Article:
Of Beliefs and Superstitions
“Fear is the main source of superstition, and one of the main sources of cruelty. To conquer fear is the beginning of wisdom.” -BERTRAND RUSSEL
When we were small elders told us that a cat crossing our passing path brought bad luck. We were asked to take a few steps backward to avoid bad luck.
Our culture like any other cultures has many beliefs and superstitions. Most of us are, no doubt, superstitious. Often during childhood, we were told by our grandmother and parents not to look at broken or cracked mirrors because, they said, they were not good for our future. The broken image on the mirror would perhaps frighten a small child. Our grandmother never allowed us to eat from cracked plates or drink from chipped glass because she believed they would bring bad luck and unhappiness to us. Those days most families used utensils and dishes made of brass. Whenever a plate or a bowl or a tumbler developed cracks my grandmother would invariably go to the market and exchange them with new ones. She would regularly check the utensils in the kitchen.
During a visit to one of my friends in a remote village in Bishnupur district, she offered us tea in chipped cups that had no handles. She made no excuses about the cups. She would not have offered us tea in cracked cups if she had good ones. Under the circumstances, it was better to ignore the appearance of the cups and drink the tea. We thanked her for the tea which tasted good. What was important was her gesture not the cups. I learnt a valuable lesson from her.
Friends and relatives send me vegetarian and fish dish prepared for a feast at their homes in tiffin carriers when I failed to attend them. Sometimes I find containers that have cracks in them. Do I throw away the dish because it is put in cracked containers? No, never. How can I? It is not their fault if the dishes developed cracks. Do we have to discard a tiffin carrier because one of the containers has developed crack.
These days we use steel, melamine, glass and clay products which cannot either be exchanged or mended like the brass products. Most families, I am sure, have chipped plates, bowls, cups, saucers and glasses in their kitchen cupboard and are not willing to part with them. We do not want to throw away the beautiful and expensive cups and saucers which have developed cracks despite our careful handling and hope the cracks would miraculously disappear someday. I also have chipped mugs and cracked plates and I do not want to throw them away.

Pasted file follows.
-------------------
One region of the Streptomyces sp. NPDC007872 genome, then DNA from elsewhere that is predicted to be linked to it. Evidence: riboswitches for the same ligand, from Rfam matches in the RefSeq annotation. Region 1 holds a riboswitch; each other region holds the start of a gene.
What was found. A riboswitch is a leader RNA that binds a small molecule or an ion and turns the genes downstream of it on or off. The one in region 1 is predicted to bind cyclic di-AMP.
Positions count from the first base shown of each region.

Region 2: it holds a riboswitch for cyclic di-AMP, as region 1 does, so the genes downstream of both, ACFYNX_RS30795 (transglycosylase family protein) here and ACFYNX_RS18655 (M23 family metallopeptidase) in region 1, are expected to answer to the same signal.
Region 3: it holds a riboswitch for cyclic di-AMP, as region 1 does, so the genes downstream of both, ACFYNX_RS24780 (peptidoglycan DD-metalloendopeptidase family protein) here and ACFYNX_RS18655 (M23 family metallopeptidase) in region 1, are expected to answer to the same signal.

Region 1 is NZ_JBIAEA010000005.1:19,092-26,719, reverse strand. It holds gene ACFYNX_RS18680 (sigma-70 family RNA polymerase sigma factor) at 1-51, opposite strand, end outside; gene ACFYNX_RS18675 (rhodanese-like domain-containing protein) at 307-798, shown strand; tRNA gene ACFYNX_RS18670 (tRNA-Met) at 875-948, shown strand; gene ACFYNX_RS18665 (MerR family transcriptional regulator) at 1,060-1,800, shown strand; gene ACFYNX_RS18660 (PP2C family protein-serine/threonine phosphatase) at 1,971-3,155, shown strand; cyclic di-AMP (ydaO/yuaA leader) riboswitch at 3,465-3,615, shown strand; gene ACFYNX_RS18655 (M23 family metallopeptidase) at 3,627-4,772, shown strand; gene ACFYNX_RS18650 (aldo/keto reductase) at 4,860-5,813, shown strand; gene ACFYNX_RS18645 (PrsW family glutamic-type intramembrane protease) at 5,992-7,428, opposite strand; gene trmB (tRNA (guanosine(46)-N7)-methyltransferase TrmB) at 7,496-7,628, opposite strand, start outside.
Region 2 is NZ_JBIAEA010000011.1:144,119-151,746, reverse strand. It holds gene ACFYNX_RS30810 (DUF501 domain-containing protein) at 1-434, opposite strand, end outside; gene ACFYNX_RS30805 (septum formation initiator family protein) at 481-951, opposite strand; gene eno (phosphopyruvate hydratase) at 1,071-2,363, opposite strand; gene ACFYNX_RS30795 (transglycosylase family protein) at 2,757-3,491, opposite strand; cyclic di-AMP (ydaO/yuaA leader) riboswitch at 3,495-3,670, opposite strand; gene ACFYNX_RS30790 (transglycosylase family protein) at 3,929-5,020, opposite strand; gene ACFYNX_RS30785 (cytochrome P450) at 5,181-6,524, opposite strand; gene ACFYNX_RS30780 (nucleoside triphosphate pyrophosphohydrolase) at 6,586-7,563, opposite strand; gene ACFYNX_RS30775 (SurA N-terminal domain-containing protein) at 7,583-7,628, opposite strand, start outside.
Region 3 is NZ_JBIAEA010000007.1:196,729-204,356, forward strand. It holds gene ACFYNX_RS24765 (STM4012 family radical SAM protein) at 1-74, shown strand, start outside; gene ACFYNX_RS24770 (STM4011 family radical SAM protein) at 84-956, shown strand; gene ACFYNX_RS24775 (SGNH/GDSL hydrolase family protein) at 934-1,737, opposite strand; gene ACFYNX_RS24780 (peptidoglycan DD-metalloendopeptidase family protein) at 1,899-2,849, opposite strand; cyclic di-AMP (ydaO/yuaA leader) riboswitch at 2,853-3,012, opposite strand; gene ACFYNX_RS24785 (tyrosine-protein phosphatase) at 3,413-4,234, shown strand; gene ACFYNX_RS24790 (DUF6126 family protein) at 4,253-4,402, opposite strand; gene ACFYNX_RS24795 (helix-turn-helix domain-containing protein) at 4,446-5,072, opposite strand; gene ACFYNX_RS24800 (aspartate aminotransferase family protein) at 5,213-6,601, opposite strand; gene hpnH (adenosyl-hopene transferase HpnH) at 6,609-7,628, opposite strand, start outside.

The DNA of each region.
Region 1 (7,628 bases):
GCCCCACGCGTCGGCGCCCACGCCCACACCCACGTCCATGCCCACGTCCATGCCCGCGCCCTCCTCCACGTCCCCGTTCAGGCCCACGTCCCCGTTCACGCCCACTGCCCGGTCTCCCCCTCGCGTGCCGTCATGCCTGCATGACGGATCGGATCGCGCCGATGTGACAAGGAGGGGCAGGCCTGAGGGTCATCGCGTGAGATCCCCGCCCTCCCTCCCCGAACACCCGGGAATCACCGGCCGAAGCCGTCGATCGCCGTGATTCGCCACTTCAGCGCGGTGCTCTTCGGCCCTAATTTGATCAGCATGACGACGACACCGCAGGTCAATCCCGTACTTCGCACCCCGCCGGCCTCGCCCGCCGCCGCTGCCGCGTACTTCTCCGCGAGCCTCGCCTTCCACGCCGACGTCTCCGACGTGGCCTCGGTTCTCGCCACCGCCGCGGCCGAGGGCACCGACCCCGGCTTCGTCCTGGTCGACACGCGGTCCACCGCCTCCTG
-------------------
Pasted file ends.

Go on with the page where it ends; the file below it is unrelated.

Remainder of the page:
The present generation may not have the same experience what my generation had while growing up. We were not allowed to throw away the dirt after sweeping the floor after dark. It was left in a corner of the room or the veranda to be removed the next morning. Taking of one’s wet clothes from a place to another was a strict no, no. Clothes must not be washed at night or no wet clothes should be left outside the house during night. Nails and hair could not be cut at night or on one’s birthday. New clothes should be bought on particular days of a week. A woman must not cut pumpkin and so on. Some of us still strictly follow them.
Time has changed. I did not want my daughters to follow my superstitious beliefs which have been instilled into me since childhood. I never warned them about the cat crossing the path or looking at the cracked mirror or seeing someone sweeping the floor with a broom.
I believe most of us must have looked at a broken mirror or eaten from a cracked plate or drank from a chipped mug or glass while growing up. Have you come across any person who said he was poor because he ate from a cracked plate or he was successful because he never drank from a chipped glass?
Normally Meitei families do not dry Phaneks in their courtyard. If they dry them at all they should be taken down if the man of the family is going out. The sight of Phaneks drying on a line is not considered a good one and man always tries to avoid them. One often finds women blocking roads and lanes by hanging Phaneks during bandhs and blockades to prevent men from passing them. I do not agree with them. Phanek signifies a woman’s modesty.
After she passed away, my mother would place my grandmother’s Phanek on the Phamen Phak (the mat placed on the veranda where the eldest of the family sits) every time my father would leave home for some days. My father would kneel and touch it with his forehead before leaving home. The Phanek symbolised my grandmother.
I still remember one particular incident that took place when I was a teenager. I was asked to take down many Phaneks which were hanging on a line in our courtyard as my uncle was going out. Before I could remove them all, my uncle came out from the house. I was scared I would be scolded. My uncle told me not to bother about them. He said he was no more affected by their sight after seeing old saris use as curtains while visiting his rich non-Manipuri friends in Thangal bazar.
The elders perhaps were trying to prevent us from using the chipped mugs or cracked plates lest they hurt us while eating and cleaning them. If they could explain to us why hair or nails should be trimmed on a particular day or why Phaneks should not be dried in the courtyard or women must not cut pumpkin, we would not have been frightened.
I learnt that broken dishes can harbour bacteria and our exposure to lead.
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